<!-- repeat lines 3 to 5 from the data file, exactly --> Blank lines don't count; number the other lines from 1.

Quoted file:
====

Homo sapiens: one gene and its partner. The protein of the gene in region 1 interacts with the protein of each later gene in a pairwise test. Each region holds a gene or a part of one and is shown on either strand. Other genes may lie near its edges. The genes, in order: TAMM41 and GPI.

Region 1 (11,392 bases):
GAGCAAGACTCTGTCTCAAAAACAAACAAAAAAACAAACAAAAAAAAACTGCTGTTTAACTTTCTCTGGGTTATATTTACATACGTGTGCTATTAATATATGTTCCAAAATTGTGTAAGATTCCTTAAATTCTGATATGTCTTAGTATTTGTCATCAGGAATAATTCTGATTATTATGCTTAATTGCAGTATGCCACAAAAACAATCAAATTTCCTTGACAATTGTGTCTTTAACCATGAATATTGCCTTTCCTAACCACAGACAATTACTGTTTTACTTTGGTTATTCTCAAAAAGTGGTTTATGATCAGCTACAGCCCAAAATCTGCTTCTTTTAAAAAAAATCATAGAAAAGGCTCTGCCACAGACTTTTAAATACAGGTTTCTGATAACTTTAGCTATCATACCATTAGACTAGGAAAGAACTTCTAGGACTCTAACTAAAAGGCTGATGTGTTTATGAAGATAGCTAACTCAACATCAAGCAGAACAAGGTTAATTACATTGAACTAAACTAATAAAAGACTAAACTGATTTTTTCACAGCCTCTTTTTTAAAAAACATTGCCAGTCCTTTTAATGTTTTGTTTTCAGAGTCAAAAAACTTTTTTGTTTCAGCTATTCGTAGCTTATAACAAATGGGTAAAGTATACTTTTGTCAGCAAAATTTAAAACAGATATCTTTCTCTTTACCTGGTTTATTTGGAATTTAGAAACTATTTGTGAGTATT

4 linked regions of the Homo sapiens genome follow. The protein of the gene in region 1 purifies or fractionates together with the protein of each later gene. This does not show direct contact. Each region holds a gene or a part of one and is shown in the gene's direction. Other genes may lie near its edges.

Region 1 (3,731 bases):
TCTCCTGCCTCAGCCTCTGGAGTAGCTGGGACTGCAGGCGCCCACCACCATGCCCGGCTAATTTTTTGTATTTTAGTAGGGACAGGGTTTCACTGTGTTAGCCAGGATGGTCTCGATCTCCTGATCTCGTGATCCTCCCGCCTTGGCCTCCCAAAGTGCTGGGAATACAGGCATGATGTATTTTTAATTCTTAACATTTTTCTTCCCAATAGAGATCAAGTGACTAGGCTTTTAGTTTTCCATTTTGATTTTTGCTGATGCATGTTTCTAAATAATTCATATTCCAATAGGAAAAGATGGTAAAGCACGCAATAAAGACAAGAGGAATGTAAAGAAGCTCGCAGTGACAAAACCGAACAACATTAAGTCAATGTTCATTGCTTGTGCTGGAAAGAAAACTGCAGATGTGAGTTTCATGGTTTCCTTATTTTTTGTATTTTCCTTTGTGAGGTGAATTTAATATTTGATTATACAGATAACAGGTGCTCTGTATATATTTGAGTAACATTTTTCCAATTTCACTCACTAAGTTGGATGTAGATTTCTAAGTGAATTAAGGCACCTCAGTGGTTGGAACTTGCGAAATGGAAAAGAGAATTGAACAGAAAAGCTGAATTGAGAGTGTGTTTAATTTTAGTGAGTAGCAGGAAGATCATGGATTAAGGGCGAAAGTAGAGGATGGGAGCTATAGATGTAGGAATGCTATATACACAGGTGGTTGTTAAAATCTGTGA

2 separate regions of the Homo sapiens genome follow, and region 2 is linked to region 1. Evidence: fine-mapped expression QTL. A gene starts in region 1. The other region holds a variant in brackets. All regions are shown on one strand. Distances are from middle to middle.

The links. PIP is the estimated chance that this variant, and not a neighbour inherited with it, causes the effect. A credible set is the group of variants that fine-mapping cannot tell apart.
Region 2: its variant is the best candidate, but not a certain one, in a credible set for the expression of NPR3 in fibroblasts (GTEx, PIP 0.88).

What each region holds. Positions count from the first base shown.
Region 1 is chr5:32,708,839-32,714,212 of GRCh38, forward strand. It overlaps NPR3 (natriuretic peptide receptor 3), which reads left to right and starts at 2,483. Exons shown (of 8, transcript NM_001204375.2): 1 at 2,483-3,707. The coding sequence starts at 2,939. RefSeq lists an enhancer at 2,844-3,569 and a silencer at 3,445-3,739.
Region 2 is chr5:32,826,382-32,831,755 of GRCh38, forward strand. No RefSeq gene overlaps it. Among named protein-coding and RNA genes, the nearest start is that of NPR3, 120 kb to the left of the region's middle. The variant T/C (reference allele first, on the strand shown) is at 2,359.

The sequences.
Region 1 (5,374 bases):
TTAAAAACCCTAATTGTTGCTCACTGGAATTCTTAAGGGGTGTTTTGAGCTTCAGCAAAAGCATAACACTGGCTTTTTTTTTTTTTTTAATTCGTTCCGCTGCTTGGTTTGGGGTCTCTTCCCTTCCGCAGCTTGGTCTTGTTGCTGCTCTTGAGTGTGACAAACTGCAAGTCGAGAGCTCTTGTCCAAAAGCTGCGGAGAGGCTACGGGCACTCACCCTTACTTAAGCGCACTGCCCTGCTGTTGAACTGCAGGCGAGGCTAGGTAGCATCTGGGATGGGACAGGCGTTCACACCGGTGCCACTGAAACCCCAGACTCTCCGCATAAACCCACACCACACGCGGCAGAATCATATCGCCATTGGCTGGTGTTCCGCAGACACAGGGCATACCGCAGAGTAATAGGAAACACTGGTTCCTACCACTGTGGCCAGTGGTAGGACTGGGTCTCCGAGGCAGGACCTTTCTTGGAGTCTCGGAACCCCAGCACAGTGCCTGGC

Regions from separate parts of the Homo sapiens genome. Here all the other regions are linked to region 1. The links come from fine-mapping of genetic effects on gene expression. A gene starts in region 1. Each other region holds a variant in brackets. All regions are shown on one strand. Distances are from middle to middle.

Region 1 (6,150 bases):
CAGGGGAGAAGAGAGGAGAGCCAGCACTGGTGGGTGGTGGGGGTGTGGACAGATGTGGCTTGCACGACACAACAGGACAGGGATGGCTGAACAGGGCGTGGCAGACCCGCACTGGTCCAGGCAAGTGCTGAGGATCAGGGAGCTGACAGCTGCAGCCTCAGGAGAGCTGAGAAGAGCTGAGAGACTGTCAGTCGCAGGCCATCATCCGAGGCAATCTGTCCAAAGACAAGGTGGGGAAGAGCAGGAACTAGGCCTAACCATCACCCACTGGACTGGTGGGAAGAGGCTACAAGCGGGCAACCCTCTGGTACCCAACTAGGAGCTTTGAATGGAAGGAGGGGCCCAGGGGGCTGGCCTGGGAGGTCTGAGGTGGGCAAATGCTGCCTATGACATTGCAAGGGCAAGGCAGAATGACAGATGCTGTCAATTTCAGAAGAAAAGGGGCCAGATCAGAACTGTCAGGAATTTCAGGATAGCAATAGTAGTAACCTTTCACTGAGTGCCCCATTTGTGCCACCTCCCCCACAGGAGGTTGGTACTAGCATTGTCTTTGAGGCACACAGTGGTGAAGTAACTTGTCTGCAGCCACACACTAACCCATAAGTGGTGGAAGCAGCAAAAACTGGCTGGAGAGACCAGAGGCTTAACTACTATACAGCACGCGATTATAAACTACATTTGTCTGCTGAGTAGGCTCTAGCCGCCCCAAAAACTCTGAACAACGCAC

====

GAGCAAGACTCTGTCTCAAAAACAAACAAAAAAACAAACAAAAAAAAACTGCTGTTTAACTTTCTCTGGGTTATATTTACATACGTGTGCTATTAATATATGTTCCAAAATTGTGTAAGATTCCTTAAATTCTGATATGTCTTAGTATTTGTCATCAGGAATAATTCTGATTATTATGCTTAATTGCAGTATGCCACAAAAACAATCAAATTTCCTTGACAATTGTGTCTTTAACCATGAATATTGCCTTTCCTAACCACAGACAATTACTGTTTTACTTTGGTTATTCTCAAAAAGTGGTTTATGATCAGCTACAGCCCAAAATCTGCTTCTTTTAAAAAAAATCATAGAAAAGGCTCTGCCACAGACTTTTAAATACAGGTTTCTGATAACTTTAGCTATCATACCATTAGACTAGGAAAGAACTTCTAGGACTCTAACTAAAAGGCTGATGTGTTTATGAAGATAGCTAACTCAACATCAAGCAGAACAAGGTTAATTACATTGAACTAAACTAATAAAAGACTAAACTGATTTTTTCACAGCCTCTTTTTTAAAAAACATTGCCAGTCCTTTTAATGTTTTGTTTTCAGAGTCAAAAAACTTTTTTGTTTCAGCTATTCGTAGCTTATAACAAATGGGTAAAGTATACTTTTGTCAGCAAAATTTAAAACAGATATCTTTCTCTTTACCTGGTTTATTTGGAATTTAGAAACTATTTGTGAGTATT

4 linked regions of the Homo sapiens genome follow. The protein of the gene in region 1 purifies or fractionates together with the protein of each later gene. This does not show direct contact. Each region holds a gene or a part of one and is shown in the gene's direction. Other genes may lie near its edges.

Region 1 (3,731 bases):